Albert Binet considered including inkblots in his famous intelligence test (Zubin, Eron, & Schumer, 1965). Although he eventually abandoned the idea, his original intuition turned out to be correct. As research has shown, several Rorschach variables are correlated with intelligence test scores (for reviews, see Meyer, 1992; Wood, Krishnamurthy, & Archer, 2003). The highest correlations, which range from .30 to .40, have been found for Developmental Quality and Organizational Activity, scores that measure the degree to which responses synthesize diverse parts of a blot into a unified image. Lambda and the closely related F%, which reflect a tendency to give responses based on color and shading rather than form alone, also appear to correlate above .30 with intelligence test scores. Somewhat lower (.20 to .30) are the correlations for Form Quality, Human Movement responses, and R (the total number of responses given to the blots).
However, the best Rorschach indicator of intelligence is to be found not among these scores but in the vocabulary that the respondent uses to describe the blots (Davis, 1961; Hauser, 1963; Trier, 1958). For example, Thomas Trier of the University of California at Berkeley asked clinicians to read a group of Rorschach protocols and identify the seven most sophisticated words used by each respondent. Then, by consulting a commonly available word book, he estimated the average grade level of these words for each respondent. This simple Rorschach-based estimate of vocabulary level correlated .77 with intelligence test scores.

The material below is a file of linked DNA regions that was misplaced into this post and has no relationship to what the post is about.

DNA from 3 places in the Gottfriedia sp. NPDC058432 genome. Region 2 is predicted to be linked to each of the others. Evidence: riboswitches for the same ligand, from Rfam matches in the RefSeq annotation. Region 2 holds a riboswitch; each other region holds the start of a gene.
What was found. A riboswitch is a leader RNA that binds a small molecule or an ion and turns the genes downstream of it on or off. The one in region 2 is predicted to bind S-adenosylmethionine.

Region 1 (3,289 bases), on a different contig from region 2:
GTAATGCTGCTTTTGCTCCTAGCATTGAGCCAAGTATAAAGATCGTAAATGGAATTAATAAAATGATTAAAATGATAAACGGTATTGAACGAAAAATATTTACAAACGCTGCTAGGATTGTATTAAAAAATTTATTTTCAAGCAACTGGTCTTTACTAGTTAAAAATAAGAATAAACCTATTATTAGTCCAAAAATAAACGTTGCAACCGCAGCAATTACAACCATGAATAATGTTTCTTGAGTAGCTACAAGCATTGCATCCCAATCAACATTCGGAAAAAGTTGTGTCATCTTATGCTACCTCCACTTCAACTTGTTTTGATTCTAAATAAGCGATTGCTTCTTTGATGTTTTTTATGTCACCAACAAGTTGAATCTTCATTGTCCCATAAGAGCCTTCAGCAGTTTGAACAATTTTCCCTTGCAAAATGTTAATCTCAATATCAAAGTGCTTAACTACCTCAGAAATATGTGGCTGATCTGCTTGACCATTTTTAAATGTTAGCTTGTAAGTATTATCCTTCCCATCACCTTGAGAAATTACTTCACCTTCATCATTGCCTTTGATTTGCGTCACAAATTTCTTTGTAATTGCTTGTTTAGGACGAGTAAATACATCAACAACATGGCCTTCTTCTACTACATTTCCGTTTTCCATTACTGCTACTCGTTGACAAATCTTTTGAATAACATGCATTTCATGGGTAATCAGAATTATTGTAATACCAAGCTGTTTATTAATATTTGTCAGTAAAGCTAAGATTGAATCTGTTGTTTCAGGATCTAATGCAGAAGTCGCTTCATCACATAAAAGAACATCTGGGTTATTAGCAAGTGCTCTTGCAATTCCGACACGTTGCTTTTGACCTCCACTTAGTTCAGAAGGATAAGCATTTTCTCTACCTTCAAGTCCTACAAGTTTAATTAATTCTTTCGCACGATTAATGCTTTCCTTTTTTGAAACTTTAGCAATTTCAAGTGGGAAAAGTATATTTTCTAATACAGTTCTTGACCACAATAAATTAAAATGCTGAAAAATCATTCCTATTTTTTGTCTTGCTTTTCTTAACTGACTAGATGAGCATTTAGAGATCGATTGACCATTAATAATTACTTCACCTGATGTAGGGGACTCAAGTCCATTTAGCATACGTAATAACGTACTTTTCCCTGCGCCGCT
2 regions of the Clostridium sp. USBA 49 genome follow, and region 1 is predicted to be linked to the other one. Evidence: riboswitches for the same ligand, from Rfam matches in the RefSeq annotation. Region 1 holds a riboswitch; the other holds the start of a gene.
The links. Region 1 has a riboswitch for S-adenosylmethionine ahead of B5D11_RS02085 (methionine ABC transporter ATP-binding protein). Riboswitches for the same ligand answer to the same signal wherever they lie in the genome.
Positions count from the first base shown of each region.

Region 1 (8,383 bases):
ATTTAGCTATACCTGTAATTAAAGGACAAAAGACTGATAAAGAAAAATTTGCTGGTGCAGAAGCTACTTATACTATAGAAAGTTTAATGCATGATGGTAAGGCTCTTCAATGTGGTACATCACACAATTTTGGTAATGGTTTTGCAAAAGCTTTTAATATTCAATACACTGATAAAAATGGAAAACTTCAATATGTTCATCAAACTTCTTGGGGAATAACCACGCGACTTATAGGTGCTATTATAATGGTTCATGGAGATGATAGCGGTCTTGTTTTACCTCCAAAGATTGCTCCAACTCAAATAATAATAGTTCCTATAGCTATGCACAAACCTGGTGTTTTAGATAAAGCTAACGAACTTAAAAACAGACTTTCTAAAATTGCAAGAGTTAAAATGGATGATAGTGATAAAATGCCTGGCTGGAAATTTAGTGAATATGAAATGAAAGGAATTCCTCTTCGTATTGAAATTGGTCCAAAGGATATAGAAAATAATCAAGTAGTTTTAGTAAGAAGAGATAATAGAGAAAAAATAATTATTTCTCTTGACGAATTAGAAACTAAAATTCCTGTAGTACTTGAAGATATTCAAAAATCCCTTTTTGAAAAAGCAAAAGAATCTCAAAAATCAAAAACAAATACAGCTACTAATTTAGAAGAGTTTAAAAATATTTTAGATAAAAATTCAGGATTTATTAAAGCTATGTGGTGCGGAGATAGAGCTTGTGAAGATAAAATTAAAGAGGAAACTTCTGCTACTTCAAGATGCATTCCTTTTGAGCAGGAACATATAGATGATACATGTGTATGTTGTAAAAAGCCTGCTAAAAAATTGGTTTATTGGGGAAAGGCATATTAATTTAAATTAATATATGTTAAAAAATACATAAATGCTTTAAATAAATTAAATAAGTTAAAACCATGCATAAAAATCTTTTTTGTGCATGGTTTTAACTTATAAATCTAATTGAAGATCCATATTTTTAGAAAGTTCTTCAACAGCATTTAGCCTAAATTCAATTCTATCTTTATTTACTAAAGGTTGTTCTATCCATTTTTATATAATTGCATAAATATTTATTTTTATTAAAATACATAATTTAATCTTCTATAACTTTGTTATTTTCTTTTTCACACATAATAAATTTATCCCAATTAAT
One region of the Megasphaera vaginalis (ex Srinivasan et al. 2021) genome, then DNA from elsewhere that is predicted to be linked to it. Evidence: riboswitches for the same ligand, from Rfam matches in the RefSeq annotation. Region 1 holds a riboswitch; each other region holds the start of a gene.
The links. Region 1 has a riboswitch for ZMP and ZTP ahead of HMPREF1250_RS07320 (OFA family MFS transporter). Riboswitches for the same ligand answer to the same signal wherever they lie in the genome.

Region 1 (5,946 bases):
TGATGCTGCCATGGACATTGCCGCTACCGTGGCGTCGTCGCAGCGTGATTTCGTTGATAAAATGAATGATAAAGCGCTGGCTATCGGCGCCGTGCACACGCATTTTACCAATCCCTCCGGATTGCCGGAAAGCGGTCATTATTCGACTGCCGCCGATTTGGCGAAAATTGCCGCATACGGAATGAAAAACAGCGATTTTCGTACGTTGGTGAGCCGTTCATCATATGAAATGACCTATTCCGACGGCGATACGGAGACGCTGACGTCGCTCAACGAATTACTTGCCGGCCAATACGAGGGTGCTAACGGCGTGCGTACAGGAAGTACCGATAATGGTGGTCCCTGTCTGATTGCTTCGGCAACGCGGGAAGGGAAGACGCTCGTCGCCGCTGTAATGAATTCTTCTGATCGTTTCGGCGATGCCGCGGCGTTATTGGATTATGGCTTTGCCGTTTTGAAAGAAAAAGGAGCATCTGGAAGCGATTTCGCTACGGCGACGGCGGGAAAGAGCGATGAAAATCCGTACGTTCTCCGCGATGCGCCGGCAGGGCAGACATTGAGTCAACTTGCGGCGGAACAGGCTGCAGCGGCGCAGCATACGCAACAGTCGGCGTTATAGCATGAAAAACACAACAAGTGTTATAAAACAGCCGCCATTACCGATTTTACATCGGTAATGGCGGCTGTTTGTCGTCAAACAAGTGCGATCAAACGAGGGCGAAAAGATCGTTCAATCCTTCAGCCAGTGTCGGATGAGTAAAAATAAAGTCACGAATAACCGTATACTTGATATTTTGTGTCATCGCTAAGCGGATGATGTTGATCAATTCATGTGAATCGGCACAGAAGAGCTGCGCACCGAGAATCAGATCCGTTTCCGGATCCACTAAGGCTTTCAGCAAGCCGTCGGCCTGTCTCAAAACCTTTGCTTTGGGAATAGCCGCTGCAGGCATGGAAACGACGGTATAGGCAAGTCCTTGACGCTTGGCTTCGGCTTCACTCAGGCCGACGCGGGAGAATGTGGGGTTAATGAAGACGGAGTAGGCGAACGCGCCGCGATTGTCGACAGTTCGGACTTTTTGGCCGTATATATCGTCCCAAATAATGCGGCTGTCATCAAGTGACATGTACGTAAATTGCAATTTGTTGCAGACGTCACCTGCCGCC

Although such results demonstrate that Rorschach responses can be used to estimate intelligence, modern standardized intelligence tests are definitely superior for the purpose (Davis, 1961). However, when intelligence testing is impossible, for example with an uncooperative child, inkblots may provide an acceptable substitute. The use of Rorschach-based vocabulary as an index of intelligence has been virtually ignored in the assessment literature since the 1950s, so that standardized procedures and norms are unavailable. With some scientific groundwork, however, the Rorschach might well be put on a solid footing as a rough intelligence measure, to be pulled out of the psychologist’s briefcase under pressing circumstances.
Psychotic Conditions and Thought Disorder